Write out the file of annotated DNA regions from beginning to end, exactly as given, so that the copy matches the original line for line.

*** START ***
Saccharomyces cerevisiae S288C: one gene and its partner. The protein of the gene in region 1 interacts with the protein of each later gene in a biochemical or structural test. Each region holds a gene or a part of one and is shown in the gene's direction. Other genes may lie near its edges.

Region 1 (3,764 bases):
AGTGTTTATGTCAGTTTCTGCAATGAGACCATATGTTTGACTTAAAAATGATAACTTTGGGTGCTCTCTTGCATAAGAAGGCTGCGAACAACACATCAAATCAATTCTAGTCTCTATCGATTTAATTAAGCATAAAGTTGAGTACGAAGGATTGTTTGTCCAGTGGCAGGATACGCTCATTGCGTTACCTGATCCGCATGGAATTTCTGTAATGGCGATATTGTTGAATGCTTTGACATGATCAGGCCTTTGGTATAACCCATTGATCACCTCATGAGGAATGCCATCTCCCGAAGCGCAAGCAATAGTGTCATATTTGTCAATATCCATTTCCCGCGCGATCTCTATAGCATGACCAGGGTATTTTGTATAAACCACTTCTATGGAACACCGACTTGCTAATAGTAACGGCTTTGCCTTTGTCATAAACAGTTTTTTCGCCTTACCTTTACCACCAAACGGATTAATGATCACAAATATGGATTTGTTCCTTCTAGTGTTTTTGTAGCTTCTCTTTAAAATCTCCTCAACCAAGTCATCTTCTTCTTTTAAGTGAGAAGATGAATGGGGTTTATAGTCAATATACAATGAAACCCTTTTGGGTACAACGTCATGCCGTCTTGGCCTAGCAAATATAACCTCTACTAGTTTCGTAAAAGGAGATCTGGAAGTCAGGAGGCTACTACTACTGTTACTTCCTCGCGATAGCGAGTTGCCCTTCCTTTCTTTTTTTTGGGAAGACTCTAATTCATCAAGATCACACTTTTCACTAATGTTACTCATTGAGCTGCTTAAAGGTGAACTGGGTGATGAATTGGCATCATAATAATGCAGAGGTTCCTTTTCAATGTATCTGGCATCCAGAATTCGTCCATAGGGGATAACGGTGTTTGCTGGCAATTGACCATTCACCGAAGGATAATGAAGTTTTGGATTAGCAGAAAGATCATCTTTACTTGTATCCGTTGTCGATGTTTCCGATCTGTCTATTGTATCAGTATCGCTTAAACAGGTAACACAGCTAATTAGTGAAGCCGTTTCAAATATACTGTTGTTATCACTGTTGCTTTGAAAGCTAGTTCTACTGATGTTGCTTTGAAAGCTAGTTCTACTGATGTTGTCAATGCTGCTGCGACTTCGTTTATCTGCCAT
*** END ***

Saccharomyces cerevisiae S288C: one gene and its partner. The protein of the gene in region 1 interacts with the protein of each later gene in a biochemical or structural test. Each region holds a gene or a part of one and is shown in the gene's direction. Other genes may lie near its edges.

Region 1 (3,764 bases):
AGTGTTTATGTCAGTTTCTGCAATGAGACCATATGTTTGACTTAAAAATGATAACTTTGGGTGCTCTCTTGCATAAGAAGGCTGCGAACAACACATCAAATCAATTCTAGTCTCTATCGATTTAATTAAGCATAAAGTTGAGTACGAAGGATTGTTTGTCCAGTGGCAGGATACGCTCATTGCGTTACCTGATCCGCATGGAATTTCTGTAATGGCGATATTGTTGAATGCTTTGACATGATCAGGCCTTTGGTATAACCCATTGATCACCTCATGAGGAATGCCATCTCCCGAAGCGCAAGCAATAGTGTCATATTTGTCAATATCCATTTCCCGCGCGATCTCTATAGCATGACCAGGGTATTTTGTATAAACCACTTCTATGGAACACCGACTTGCTAATAGTAACGGCTTTGCCTTTGTCATAAACAGTTTTTTCGCCTTACCTTTACCACCAAACGGATTAATGATCACAAATATGGATTTGTTCCTTCTAGTGTTTTTGTAGCTTCTCTTTAAAATCTCCTCAACCAAGTCATCTTCTTCTTTTAAGTGAGAAGATGAATGGGGTTTATAGTCAATATACAATGAAACCCTTTTGGGTACAACGTCATGCCGTCTTGGCCTAGCAAATATAACCTCTACTAGTTTCGTAAAAGGAGATCTGGAAGTCAGGAGGCTACTACTACTGTTACTTCCTCGCGATAGCGAGTTGCCCTTCCTTTCTTTTTTTTGGGAAGACTCTAATTCATCAAGATCACACTTTTCACTAATGTTACTCATTGAGCTGCTTAAAGGTGAACTGGGTGATGAATTGGCATCATAATAATGCAGAGGTTCCTTTTCAATGTATCTGGCATCCAGAATTCGTCCATAGGGGATAACGGTGTTTGCTGGCAATTGACCATTCACCGAAGGATAATGAAGTTTTGGATTAGCAGAAAGATCATCTTTACTTGTATCCGTTGTCGATGTTTCCGATCTGTCTATTGTATCAGTATCGCTTAAACAGGTAACACAGCTAATTAGTGAAGCCGTTTCAAATATACTGTTGTTATCACTGTTGCTTTGAAAGCTAGTTCTACTGATGTTGCTTTGAAAGCTAGTTCTACTGATGTTGTCAATGCTGCTGCGACTTCGTTTATCTGCCAT